Cpt. Aramsham wrote:so I'll give some impressions from the POV of a Dune fan.
Cpt. Aramsham wrote:So, as a novel (or novella), it's not very good. It's clearly FH, but obviously an early draft of a not-very-promising book: it's noticeably underdeveloped, unfinished and unpolished.
I concur, it's at least 80% FH, but it's typical 1950s Astounding
fare. Daniel Movius is no Leto II in terms of character development or complexity. On the other hand, he wrote worse than this.
There's the occasional paragraph that looks like something KJA wrote:
They mean to kill me! thought Movius. He suddenly slashed his right hand down at the gunman's wrist, heard the gun clatter on the floor. Almost in the same motion, he brought up his left thumb, jamming it behind the other man's ear, saw him collapse. Again he thanked fate for the years spent in privileged gymnasiums, for Okashi's patient teaching.
There's a section in the middle that contains a tense standoff in a BuTrans office that, very uncharacteristic of Frank Herbert, has no internal dialogue, and sort of falls flat. I suspect this to be by KJA also. The concluding chapter has a similar feel to it.
But in summary, the influence of the editor wasn't noticeable enough to draw me out of the story, so I'd say he did a good job.
Several themes, motifs and plot points prefigure similar elements in Dune.
I would say that, of all Frank Herbert stories I've read, this one is the most Dune-like in structure and content. With some effort, you might even compare the warring Bu-Trans and Bu-Con with the houses Harkonnen and Atreides.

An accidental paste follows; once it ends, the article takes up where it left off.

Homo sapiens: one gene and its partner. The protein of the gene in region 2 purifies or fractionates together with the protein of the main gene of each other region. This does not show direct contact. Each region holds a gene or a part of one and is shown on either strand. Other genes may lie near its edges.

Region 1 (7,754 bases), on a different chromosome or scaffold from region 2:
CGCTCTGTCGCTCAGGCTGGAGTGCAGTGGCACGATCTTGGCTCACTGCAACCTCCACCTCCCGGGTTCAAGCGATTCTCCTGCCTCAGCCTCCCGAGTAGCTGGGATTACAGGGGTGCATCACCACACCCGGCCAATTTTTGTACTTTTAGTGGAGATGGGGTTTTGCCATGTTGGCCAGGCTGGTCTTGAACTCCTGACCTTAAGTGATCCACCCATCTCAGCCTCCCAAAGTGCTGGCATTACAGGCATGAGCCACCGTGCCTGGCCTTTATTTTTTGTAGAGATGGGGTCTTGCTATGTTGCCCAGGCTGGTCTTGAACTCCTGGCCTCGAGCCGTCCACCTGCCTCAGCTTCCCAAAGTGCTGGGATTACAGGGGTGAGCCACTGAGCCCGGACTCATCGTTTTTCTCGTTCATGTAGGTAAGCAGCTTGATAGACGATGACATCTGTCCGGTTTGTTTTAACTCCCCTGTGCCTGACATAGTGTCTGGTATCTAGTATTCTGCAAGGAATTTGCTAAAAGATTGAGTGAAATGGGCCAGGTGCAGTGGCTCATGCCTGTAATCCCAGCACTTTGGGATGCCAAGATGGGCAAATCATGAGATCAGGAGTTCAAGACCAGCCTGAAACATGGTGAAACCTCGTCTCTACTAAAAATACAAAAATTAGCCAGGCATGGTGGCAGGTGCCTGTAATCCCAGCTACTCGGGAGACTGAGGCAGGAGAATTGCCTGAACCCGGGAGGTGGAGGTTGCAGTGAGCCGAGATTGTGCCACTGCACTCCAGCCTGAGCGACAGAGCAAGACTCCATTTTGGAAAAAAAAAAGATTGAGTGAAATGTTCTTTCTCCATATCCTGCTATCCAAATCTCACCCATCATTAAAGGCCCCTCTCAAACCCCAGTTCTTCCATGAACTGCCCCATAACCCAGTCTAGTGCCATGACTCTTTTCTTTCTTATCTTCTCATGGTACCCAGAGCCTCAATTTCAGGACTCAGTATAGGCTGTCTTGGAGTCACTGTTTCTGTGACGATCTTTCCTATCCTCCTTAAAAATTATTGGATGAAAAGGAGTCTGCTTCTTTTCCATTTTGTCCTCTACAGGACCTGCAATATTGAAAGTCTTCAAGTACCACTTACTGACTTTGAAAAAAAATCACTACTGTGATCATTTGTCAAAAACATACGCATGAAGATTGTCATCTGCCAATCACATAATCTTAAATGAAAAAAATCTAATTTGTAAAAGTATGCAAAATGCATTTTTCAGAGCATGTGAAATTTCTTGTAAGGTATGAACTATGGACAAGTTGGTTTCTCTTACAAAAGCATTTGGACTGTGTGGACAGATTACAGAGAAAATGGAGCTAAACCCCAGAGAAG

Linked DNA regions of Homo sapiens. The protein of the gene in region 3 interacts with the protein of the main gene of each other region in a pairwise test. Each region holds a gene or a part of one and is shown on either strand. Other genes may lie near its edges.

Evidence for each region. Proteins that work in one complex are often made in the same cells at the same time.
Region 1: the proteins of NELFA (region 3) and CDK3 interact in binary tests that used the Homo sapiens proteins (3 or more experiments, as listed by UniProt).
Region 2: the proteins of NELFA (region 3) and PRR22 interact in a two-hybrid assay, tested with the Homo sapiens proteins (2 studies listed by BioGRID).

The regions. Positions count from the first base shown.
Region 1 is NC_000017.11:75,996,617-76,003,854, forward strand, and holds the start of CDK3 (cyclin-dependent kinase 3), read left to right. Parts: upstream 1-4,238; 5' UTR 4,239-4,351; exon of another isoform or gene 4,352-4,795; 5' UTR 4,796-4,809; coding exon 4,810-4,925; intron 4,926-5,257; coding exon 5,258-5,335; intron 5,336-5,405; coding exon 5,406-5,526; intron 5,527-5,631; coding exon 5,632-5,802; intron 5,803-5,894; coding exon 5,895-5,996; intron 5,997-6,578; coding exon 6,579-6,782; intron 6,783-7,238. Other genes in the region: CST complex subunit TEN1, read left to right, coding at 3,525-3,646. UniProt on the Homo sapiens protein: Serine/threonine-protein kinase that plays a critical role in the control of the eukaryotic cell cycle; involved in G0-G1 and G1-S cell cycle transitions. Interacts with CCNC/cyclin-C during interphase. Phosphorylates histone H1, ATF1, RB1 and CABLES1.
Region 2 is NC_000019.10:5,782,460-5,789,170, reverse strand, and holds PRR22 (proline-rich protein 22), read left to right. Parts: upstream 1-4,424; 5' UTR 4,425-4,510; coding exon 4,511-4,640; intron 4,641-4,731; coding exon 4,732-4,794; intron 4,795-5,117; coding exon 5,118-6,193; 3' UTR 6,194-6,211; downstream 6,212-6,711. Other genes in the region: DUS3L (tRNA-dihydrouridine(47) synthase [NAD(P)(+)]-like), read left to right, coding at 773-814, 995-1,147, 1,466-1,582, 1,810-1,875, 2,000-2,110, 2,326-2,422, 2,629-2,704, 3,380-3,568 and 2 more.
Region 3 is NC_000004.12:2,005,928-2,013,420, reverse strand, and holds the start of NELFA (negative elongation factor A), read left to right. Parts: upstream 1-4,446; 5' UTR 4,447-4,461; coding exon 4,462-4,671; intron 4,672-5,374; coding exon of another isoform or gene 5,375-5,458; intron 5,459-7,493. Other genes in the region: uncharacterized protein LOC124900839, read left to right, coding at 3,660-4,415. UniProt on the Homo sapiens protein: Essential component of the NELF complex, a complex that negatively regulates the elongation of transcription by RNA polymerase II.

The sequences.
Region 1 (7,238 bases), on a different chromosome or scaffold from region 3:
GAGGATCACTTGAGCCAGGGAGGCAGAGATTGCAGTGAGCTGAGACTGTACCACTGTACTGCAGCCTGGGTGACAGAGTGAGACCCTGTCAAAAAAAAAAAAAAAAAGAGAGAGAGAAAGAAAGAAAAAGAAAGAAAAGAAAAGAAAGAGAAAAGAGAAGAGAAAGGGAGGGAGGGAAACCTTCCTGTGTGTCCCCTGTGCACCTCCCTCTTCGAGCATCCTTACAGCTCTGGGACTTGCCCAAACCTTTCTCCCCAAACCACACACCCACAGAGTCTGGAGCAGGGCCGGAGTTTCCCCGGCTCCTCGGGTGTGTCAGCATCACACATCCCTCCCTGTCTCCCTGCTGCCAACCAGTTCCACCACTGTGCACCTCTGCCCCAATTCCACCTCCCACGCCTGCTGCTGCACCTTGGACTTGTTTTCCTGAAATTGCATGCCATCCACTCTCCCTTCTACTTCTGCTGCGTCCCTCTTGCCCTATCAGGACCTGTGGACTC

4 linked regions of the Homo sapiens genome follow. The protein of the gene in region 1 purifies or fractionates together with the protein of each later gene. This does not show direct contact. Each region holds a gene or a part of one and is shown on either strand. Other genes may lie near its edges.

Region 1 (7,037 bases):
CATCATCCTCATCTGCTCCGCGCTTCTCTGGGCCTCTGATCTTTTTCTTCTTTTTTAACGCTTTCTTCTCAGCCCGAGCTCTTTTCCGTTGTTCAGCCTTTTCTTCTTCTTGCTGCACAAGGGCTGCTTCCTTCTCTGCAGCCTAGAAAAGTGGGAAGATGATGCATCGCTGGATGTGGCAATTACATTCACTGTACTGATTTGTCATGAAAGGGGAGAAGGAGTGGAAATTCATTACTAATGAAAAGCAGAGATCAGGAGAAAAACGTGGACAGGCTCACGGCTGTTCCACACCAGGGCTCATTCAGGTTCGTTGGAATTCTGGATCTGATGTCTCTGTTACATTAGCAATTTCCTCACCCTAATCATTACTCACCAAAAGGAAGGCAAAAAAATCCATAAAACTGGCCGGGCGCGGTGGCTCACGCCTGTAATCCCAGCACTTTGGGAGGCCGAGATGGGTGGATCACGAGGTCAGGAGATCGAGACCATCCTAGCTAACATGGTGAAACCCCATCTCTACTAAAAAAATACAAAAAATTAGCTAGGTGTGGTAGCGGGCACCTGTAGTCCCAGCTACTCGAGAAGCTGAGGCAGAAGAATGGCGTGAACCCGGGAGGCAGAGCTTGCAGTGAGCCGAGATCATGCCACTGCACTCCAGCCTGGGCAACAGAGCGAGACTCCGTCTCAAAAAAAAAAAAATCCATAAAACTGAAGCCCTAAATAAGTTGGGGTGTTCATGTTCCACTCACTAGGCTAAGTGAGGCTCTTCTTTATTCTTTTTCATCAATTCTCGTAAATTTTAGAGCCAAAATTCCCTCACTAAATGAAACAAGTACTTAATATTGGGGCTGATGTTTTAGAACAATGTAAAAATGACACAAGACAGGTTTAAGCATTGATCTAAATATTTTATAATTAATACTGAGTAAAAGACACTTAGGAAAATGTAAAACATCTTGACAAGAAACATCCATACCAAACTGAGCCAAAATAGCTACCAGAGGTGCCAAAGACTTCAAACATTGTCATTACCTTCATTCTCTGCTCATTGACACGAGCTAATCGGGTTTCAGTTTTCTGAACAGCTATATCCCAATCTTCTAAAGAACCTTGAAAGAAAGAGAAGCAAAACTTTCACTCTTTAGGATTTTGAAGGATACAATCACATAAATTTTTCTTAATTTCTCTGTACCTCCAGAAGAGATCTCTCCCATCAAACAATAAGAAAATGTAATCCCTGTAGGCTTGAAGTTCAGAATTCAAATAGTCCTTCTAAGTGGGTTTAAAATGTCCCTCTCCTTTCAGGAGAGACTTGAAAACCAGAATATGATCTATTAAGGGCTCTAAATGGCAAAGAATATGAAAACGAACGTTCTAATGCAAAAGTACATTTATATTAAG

the Bu-Psych analysts and their predictions for the end of their civilization are pretty much plagiarized from the psychohistorians of Asimov's Foundation series, making that influence on Dune even more apparent.
I like the section where they suggest that Movius isn't their creation, but was produced by the forces of history. Very Asimovian, and reminiscent of sections in Dune where it is suggested that even the shrewd Bene Gesserit are merely puppets of history.
What's most striking to me about High-Opp is how much of a straight-up power fantasy it is. Daniel Movius is a regular Übermensch, a scientifically proven genius and savior who doesn't ever seem to break a sweat overthrowing the government and getting revenge on anyone who's ever wronged him.
The fact that after overthrowing the hollow shell of a nominal democracy, he is hailed by the oppressed masses and installs himself as Emperor is presented as entirely unproblematic. The moral of the story seems to be Bureaucracies Bad, Superheroes Good. It frankly comes across as pretty fascist, or at least "severely conservative."
Which is in line with the kind of stories pulp sf magazines bought in the 1950s. Joseph Campbell, despite his reputation as a great editor, seems to have had a taste for them (note that this is the guy that gave a big platform to L. Ron Hubbard, around the same time he published Dune).
I think there's an interview with Frank Herbert somewhere in which he expresses some delight in "slaughtering one of Campbell's sacred cows" (prescience as a desireable super power. And I may have misquoted him there), and it's possible that the same streak of rebelliousness lead him to take the ascension of Movius to a ridiculous extreme.
(including his ex-fiancée, in a nastily rapey scene)
I can agree there. This story is a product of another era; the women are weak-willed, vulnerable, emotional, silly, and otherwise just toys for the Alpha-males. Which is strange; even though none of Frank Herbert's stories are feminist pamphlets, his female characters are usually
more complex and competent than here.